Spatial concentration of economic and social disadvantage is statistically linked to concentration of ethnic, linguistic, racial, religious, or visible minority groups. In earlier decades of the last century, low-income neighborhoods in immigrant-receiving cities of North America were dominated by European immigrants, many of whom retained their original cultures, languages, and religious practices for at least one or two generations before they and their offspring or grandchildren became fully assimilated. The US literature has focused on the increasing concentration of minority residents, largely African-Americans, in the most impoverished areas of the nation’s metropolises from the 1960s . By contrast, Canadian cities have traditionally included immigrant neighborhoods occupied in various decades by Chinese, Haitians, Hungarians, Italians, Jamaicans, Japanese, Jews, Irish, Koreans, Latin Americans, Pakistanis, Poles, Portuguese, Somalis, Tamils, Ukrainians, Vietnamese among others . Some Canadian cities include neighborhoods with significant concentrations of American Indians, though Indian Reservations usually form rural communities. There have also been English-speaking communities (often advantaged ones) in Quebec (dominated by French-speaking residents) and French-speaking communities in Western Canada (dominated by English-speaking residents). In short, indicators of neighborhood or community disadvantage usually parallel other characteristics such as racial composition, immigrant status, or language use, in the neighborhood or community.
The neighborhood social capital perspective [36, 37] claims that social capital can counteract the negative effects of household and neighborhood poverty. For example, although economic disadvantage is associated with a low socioeconomic status, some “ethnic enclaves” could have strong internal social networks, collective efficacy, and social cohesion due to the sharing of a common heritage [38–40]. According to some scholars [41–43], collective efficacy is indicated by the level of trust and attachment among neighbors, the extent of informal social control, and the degree to which collective goals can be achieved. One of the motivating assumptions behind the MTO experiments was the idea: Children from low-income urban neighborhoods with a relatively high level of collective efficacy would tend to have better school performances than children from economically comparable neighborhoods that have a low level of collective efficacy. Namely, social capital effect is independent of that of economic capital at the neighborhood level. Disadvantaged households may have a relatively high risk of residing in socioeconomically disadvantaged neighborhoods. However, the disadvantages at the household level does not necessarily leads to children's exposure to a low level of social capital at the neighborhood level. We thus hypothesize that.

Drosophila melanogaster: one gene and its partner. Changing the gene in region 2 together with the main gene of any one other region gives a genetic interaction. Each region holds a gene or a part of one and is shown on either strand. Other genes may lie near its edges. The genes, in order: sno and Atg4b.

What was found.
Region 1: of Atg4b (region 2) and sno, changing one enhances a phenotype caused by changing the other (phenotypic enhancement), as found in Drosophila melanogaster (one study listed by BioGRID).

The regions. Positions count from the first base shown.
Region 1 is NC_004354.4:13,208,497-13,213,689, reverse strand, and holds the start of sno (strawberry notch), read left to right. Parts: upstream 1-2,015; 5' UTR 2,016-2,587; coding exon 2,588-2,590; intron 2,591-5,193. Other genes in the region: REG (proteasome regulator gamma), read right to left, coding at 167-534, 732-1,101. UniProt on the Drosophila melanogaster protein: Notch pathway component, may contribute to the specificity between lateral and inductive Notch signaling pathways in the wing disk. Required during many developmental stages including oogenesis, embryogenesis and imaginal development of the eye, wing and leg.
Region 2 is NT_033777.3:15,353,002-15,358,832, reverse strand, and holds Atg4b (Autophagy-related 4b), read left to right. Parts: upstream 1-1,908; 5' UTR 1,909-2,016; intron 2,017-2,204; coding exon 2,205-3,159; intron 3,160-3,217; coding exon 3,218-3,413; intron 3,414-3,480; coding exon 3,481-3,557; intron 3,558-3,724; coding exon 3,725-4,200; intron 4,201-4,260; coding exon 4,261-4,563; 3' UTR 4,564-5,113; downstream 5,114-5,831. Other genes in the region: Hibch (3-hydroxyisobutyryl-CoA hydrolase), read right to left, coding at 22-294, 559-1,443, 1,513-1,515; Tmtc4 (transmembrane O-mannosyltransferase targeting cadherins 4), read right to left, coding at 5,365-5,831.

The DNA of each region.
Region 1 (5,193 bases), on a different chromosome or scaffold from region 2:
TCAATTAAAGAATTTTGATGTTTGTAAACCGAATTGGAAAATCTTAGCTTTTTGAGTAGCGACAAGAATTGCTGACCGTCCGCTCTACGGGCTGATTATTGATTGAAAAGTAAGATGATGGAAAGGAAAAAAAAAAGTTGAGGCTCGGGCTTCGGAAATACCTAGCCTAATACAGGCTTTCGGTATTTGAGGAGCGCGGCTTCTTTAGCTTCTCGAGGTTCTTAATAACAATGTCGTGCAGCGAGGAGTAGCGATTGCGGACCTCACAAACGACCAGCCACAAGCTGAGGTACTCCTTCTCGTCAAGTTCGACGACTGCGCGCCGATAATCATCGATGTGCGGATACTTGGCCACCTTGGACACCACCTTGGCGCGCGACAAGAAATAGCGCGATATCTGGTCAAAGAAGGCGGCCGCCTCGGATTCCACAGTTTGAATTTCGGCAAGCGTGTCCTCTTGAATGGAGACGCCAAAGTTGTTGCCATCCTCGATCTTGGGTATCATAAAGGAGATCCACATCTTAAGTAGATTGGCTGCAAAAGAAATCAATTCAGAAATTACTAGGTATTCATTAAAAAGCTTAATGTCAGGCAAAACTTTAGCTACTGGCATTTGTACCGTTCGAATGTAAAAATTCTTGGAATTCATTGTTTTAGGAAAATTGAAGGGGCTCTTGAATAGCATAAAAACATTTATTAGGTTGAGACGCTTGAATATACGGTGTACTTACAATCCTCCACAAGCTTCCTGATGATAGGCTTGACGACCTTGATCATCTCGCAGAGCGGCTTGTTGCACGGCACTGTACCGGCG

Hypothesis 1. Other characteristics being equal, children who were born in visible minority households, whose parents are immigrants, and whose parents do not speak English or French, are more likely to be trapped in long-term household poverty. However, this may not necessarily lead to children’s exposure to neighborhoods that lack social capital.
Moreover, concerning the length of children's exposure to disorganized communities, we hypothesize that.
Hypothesis 2. The higher the level of collective efficacy of a neighborhood, the lower the odds of changing neighborhoods.
A neighborhood’s economic status is highly correlated with the quality of local schools, which should affect children’s educational attainment once they are in the school system. Cognitive development prior to starting school is influenced by both household and neighborhood factors. We propose that neighborhood effects on preschoolers are mainly seen in the development of children’s communication-related abilities. This is because the safer and more friendly the neighborhood is, the more likely it is that neighborhood residents would allow their children to interact with other residents, through visiting other households or playing with peers at the community playground. All those social activities benefit the development of children’s social and communication abilities directly. Therefore, we hypothesize that social capital characteristics of a neighborhood directly influence children’s socially related or communication abilities but have no direct effect on their other abilities measured, for example, mathematical and symbol manipulation tasks.
The higher the collective efficacy level of a neighborhood, the better the children’s social and communication abilities.
Hypothesis 3. Children’s social and communication abilities are relatively poorer if they have ever lived in a poor neighborhood.
4. Data, Measurement, and Methods